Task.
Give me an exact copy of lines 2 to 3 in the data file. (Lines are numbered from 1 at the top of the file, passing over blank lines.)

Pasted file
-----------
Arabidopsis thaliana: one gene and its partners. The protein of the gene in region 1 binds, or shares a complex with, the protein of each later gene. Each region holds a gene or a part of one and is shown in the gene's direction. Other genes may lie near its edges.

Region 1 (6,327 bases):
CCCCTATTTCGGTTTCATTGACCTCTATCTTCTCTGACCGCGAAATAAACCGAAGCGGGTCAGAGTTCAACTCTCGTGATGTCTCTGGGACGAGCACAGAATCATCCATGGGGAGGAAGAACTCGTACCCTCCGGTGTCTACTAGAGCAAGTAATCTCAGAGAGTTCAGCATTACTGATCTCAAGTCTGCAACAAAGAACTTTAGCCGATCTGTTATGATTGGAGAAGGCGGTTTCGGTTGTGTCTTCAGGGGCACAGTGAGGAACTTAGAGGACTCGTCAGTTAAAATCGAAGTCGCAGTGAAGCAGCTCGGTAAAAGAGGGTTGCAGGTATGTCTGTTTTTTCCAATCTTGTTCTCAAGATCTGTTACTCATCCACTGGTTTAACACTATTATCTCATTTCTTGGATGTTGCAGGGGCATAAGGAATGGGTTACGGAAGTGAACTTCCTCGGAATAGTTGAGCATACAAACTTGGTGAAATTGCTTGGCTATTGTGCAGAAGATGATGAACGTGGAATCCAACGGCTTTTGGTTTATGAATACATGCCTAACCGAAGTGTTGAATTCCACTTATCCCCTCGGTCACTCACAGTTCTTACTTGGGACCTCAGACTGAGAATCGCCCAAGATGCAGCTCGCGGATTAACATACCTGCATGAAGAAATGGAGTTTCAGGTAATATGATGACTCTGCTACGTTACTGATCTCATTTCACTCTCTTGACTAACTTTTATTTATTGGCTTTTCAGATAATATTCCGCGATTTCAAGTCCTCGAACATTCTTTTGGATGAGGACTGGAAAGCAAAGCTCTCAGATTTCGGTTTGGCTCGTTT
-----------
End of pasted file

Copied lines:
Region 1 (6,327 bases):
CCCCTATTTCGGTTTCATTGACCTCTATCTTCTCTGACCGCGAAATAAACCGAAGCGGGTCAGAGTTCAACTCTCGTGATGTCTCTGGGACGAGCACAGAATCATCCATGGGGAGGAAGAACTCGTACCCTCCGGTGTCTACTAGAGCAAGTAATCTCAGAGAGTTCAGCATTACTGATCTCAAGTCTGCAACAAAGAACTTTAGCCGATCTGTTATGATTGGAGAAGGCGGTTTCGGTTGTGTCTTCAGGGGCACAGTGAGGAACTTAGAGGACTCGTCAGTTAAAATCGAAGTCGCAGTGAAGCAGCTCGGTAAAAGAGGGTTGCAGGTATGTCTGTTTTTTCCAATCTTGTTCTCAAGATCTGTTACTCATCCACTGGTTTAACACTATTATCTCATTTCTTGGATGTTGCAGGGGCATAAGGAATGGGTTACGGAAGTGAACTTCCTCGGAATAGTTGAGCATACAAACTTGGTGAAATTGCTTGGCTATTGTGCAGAAGATGATGAACGTGGAATCCAACGGCTTTTGGTTTATGAATACATGCCTAACCGAAGTGTTGAATTCCACTTATCCCCTCGGTCACTCACAGTTCTTACTTGGGACCTCAGACTGAGAATCGCCCAAGATGCAGCTCGCGGATTAACATACCTGCATGAAGAAATGGAGTTTCAGGTAATATGATGACTCTGCTACGTTACTGATCTCATTTCACTCTCTTGACTAACTTTTATTTATTGGCTTTTCAGATAATATTCCGCGATTTCAAGTCCTCGAACATTCTTTTGGATGAGGACTGGAAAGCAAAGCTCTCAGATTTCGGTTTGGCTCGTTT